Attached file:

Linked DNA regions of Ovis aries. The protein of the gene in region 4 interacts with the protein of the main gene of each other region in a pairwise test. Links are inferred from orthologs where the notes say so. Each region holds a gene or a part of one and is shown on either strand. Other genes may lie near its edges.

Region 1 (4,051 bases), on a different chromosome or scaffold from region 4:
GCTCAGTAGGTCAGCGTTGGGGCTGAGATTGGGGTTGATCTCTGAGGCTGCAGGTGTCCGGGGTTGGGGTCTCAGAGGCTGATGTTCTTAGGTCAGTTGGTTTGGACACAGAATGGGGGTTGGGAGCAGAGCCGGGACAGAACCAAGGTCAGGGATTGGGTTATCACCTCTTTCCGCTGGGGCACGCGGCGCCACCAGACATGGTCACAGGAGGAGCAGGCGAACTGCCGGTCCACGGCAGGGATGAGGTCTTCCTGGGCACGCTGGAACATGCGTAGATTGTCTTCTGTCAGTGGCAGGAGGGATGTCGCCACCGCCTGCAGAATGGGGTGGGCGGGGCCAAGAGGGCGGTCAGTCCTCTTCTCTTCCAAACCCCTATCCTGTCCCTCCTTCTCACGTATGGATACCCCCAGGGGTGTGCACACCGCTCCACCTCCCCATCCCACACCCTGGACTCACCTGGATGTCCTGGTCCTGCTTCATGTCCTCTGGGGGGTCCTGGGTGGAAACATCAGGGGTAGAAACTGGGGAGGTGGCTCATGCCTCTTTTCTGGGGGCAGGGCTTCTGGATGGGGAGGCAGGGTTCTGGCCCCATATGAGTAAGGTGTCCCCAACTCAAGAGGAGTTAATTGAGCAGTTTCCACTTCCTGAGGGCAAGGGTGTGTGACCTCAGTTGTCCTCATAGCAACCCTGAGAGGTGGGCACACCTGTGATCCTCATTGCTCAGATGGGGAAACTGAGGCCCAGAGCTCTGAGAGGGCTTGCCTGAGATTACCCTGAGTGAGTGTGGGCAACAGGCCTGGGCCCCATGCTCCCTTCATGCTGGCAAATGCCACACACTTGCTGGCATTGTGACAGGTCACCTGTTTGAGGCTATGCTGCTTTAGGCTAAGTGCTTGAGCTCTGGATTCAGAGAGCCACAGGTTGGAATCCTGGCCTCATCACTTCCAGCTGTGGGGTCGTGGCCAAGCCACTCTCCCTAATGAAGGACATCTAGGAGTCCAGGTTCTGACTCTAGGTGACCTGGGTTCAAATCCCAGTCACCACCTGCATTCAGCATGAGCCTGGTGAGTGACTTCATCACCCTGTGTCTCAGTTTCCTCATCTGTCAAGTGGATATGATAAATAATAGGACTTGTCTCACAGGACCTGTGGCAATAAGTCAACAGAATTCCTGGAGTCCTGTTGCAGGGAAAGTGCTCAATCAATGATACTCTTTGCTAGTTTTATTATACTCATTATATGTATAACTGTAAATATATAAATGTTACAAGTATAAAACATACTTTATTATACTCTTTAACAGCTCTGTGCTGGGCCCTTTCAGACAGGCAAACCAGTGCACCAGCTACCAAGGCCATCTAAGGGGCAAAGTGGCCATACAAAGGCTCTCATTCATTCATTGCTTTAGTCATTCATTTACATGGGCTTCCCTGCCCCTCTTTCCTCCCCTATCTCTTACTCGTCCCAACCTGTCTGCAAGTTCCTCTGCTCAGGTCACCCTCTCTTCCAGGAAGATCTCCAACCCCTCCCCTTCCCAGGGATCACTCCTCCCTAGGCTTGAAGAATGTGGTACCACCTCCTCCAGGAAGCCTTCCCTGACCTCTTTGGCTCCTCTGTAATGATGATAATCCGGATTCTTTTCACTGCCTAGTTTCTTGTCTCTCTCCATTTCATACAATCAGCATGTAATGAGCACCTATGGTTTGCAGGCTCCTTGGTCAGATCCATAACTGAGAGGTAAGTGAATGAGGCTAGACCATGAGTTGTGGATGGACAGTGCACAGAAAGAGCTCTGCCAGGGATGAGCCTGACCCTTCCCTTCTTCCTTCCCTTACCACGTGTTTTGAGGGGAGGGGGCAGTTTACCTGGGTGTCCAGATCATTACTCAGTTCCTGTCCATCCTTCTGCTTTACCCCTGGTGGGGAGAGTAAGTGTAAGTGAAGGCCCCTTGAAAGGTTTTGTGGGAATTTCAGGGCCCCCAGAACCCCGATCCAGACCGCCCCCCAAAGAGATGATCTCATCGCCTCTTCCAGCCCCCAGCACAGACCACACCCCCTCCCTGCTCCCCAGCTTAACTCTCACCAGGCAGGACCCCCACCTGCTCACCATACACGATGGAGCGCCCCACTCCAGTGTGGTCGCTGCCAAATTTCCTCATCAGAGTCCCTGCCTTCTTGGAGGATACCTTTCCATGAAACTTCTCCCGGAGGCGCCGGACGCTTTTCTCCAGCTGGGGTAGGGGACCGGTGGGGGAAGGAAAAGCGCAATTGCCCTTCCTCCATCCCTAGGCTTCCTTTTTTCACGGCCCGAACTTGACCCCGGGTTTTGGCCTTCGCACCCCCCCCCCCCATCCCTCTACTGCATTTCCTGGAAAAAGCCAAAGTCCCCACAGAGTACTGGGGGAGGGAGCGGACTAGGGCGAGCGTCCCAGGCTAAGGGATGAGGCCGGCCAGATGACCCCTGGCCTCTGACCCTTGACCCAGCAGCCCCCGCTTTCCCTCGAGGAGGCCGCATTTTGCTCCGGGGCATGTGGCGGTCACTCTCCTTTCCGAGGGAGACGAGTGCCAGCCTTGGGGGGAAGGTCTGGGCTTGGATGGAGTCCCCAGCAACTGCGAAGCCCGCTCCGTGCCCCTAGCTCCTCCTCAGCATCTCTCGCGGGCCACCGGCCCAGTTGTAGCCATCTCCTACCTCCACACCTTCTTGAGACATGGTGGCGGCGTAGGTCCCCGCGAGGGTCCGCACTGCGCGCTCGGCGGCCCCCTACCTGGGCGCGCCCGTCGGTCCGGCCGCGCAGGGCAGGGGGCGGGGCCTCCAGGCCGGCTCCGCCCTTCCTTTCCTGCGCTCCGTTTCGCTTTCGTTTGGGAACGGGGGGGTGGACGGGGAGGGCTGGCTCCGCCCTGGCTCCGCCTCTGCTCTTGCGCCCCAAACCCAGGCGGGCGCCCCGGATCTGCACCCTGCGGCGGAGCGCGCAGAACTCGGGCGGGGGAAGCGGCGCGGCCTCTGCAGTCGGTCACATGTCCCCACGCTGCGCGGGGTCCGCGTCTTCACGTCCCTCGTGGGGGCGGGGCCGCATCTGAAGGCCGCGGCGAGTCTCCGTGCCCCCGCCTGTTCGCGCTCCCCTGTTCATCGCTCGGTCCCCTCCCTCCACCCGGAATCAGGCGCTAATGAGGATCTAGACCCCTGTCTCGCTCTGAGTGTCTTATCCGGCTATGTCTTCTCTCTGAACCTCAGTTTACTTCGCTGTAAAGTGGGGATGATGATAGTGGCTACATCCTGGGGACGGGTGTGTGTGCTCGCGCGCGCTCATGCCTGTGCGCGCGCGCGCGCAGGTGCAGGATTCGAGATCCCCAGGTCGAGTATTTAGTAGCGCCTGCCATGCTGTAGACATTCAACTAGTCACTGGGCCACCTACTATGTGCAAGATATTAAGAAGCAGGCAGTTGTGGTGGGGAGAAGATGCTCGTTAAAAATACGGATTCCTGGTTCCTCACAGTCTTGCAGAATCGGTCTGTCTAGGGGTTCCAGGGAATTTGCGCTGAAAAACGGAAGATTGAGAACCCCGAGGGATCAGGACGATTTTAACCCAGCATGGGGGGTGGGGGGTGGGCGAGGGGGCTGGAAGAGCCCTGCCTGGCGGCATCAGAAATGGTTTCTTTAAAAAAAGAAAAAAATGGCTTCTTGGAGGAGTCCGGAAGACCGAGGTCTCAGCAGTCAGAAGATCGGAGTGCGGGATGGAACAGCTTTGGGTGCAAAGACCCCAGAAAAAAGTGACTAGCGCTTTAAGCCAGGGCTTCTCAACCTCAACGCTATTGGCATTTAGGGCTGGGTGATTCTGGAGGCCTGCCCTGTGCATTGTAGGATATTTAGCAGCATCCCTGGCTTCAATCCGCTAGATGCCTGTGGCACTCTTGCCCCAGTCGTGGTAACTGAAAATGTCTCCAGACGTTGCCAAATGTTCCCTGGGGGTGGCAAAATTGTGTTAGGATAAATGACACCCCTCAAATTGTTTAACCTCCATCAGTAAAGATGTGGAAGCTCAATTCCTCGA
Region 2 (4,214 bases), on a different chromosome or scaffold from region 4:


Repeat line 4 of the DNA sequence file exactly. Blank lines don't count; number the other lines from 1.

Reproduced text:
Region 2 (4,214 bases), on a different chromosome or scaffold from region 4: